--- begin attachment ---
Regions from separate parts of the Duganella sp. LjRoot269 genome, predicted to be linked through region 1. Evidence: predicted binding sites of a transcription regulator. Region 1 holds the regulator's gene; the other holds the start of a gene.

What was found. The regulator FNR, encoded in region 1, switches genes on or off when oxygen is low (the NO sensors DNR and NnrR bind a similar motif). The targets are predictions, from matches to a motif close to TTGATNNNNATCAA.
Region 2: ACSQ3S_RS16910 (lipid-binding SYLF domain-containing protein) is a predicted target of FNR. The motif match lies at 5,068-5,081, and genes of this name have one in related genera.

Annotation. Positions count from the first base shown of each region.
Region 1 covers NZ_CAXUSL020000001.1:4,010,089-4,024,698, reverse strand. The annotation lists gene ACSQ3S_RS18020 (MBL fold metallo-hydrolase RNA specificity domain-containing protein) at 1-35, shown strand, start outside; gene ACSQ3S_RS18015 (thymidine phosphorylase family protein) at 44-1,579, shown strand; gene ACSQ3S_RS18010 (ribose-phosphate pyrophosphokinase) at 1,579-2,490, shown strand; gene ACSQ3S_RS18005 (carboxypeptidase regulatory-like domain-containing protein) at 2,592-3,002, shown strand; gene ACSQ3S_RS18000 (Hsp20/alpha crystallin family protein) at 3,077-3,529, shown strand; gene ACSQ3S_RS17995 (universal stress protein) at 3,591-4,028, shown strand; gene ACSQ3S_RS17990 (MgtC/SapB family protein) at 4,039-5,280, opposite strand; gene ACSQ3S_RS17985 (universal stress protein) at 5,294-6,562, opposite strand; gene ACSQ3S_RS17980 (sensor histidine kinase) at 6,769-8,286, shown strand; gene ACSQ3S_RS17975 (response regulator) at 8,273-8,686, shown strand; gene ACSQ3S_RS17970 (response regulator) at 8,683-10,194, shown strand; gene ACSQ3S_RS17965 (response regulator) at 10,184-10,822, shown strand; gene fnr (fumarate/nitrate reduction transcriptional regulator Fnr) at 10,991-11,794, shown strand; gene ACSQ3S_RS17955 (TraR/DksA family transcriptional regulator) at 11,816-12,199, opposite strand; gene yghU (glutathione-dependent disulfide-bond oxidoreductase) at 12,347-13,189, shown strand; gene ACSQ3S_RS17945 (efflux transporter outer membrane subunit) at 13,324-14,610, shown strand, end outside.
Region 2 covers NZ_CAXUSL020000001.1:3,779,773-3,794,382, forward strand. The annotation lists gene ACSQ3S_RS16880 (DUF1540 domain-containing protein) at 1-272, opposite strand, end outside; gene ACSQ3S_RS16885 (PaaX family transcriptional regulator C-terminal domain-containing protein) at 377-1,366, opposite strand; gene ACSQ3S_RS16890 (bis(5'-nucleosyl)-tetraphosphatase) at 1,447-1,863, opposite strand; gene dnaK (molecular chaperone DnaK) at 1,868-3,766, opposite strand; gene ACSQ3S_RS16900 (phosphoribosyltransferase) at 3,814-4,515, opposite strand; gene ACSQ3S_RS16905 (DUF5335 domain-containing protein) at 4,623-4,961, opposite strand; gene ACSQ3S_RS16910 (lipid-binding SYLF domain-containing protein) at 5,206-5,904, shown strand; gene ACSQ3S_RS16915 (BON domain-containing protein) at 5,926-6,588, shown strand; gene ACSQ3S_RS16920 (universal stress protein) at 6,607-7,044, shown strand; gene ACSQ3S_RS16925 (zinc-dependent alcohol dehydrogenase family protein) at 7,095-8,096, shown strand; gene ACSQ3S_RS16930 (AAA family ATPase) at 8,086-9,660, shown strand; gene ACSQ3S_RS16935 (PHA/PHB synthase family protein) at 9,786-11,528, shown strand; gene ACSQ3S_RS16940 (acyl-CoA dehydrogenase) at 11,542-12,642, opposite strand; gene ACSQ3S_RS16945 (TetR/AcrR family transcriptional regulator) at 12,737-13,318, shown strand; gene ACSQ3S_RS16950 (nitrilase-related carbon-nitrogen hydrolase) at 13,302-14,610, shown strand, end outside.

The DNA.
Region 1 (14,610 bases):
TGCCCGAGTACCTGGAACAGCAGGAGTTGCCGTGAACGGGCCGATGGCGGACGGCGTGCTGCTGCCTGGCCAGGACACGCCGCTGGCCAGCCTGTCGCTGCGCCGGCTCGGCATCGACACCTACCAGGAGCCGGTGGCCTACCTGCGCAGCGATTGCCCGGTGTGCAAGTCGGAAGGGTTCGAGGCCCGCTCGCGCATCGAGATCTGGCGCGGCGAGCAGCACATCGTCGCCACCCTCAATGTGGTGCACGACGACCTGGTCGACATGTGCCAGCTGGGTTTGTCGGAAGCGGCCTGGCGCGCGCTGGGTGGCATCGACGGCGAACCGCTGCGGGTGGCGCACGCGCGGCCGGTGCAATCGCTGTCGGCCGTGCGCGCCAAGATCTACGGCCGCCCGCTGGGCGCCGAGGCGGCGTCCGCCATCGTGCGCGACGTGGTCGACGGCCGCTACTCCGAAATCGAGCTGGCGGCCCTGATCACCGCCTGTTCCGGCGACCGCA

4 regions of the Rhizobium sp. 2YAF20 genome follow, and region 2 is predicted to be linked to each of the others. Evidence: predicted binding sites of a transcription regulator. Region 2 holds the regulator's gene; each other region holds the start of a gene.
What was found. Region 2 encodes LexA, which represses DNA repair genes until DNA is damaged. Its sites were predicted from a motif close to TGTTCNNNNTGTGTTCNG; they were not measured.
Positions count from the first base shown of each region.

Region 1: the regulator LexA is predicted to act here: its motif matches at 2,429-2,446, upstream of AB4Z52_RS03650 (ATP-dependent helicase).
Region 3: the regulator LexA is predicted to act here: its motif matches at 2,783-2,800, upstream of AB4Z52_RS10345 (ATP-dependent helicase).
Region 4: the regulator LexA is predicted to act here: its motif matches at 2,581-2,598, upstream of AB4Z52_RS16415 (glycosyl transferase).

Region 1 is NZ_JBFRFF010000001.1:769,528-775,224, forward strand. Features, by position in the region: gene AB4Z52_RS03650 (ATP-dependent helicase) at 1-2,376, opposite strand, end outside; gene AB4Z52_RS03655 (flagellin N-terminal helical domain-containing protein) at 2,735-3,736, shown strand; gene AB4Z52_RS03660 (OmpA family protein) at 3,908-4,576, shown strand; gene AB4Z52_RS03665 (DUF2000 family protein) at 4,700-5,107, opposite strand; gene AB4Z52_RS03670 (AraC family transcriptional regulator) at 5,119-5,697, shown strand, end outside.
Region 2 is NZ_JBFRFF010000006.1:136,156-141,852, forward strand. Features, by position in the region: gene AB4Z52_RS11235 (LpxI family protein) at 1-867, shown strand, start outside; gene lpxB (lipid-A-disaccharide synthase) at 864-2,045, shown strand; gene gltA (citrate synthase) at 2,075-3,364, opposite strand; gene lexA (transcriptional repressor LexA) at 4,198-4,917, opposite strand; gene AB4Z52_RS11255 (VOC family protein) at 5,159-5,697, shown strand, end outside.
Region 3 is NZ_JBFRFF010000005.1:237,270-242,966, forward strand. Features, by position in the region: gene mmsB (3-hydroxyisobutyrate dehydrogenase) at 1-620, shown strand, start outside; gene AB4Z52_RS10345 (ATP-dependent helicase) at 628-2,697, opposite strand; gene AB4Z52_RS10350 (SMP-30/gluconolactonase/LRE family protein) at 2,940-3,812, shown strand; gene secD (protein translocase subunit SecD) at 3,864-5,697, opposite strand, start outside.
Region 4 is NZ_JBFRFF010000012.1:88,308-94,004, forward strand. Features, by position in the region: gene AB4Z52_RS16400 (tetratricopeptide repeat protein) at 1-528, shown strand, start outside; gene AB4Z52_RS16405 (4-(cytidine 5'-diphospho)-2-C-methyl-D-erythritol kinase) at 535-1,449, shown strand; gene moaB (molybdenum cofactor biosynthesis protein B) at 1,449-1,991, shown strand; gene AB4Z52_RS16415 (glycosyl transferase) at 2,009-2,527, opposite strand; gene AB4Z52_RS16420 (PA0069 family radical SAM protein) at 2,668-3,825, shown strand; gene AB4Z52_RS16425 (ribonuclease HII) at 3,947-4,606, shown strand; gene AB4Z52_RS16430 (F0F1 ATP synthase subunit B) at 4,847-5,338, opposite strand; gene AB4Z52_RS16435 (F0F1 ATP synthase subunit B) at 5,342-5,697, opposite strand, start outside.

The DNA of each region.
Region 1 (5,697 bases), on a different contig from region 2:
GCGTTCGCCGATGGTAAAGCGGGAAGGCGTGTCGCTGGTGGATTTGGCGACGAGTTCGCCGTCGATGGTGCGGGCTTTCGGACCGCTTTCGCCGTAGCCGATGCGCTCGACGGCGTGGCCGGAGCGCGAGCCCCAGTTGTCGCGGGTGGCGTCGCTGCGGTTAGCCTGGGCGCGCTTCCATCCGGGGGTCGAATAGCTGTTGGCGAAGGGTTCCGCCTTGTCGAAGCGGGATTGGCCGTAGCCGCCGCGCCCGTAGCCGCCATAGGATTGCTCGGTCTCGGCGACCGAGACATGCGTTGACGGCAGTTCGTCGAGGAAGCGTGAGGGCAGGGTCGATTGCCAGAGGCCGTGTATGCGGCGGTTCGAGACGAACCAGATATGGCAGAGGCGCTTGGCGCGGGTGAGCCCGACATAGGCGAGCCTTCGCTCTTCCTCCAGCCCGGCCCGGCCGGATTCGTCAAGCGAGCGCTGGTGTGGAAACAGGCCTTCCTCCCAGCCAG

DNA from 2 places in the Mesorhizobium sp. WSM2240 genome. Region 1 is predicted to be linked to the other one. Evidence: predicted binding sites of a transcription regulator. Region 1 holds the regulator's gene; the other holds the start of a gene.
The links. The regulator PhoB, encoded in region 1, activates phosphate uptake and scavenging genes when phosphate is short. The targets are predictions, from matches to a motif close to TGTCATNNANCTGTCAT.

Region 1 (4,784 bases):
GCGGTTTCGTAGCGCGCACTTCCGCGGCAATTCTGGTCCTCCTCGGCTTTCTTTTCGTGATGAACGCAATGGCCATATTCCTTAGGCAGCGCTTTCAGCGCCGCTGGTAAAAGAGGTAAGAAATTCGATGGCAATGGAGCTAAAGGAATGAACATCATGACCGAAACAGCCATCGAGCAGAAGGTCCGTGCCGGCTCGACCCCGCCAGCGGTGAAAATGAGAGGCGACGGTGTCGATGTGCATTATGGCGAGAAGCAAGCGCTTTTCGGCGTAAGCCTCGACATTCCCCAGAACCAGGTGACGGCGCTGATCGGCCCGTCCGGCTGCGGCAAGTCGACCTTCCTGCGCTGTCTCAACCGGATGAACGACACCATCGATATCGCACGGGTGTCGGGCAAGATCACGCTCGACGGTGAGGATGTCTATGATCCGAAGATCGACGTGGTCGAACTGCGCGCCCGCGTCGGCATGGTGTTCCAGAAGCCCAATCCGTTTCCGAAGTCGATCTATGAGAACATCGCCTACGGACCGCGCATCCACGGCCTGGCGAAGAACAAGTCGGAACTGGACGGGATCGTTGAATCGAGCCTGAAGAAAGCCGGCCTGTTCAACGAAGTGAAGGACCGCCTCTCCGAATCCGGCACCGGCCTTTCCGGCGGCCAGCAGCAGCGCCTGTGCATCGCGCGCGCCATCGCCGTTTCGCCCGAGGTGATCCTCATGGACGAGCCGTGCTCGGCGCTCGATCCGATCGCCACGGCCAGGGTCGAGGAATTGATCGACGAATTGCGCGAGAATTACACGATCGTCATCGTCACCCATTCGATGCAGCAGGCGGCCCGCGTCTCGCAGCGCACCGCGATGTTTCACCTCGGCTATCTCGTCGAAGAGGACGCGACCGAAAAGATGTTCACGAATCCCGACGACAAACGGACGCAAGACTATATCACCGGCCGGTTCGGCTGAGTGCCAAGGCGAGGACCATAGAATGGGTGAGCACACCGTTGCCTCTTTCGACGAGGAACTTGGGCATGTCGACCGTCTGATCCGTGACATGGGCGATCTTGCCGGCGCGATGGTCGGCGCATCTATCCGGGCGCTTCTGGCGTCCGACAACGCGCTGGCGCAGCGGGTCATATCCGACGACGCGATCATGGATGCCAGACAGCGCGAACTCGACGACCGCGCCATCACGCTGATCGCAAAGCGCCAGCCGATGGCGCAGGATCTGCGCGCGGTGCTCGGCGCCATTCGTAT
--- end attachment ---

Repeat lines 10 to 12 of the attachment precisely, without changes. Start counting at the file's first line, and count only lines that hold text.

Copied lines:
4 regions of the Rhizobium sp. 2YAF20 genome follow, and region 2 is predicted to be linked to each of the others. Evidence: predicted binding sites of a transcription regulator. Region 2 holds the regulator's gene; each other region holds the start of a gene.
What was found. Region 2 encodes LexA, which represses DNA repair genes until DNA is damaged. Its sites were predicted from a motif close to TGTTCNNNNTGTGTTCNG; they were not measured.
Positions count from the first base shown of each region.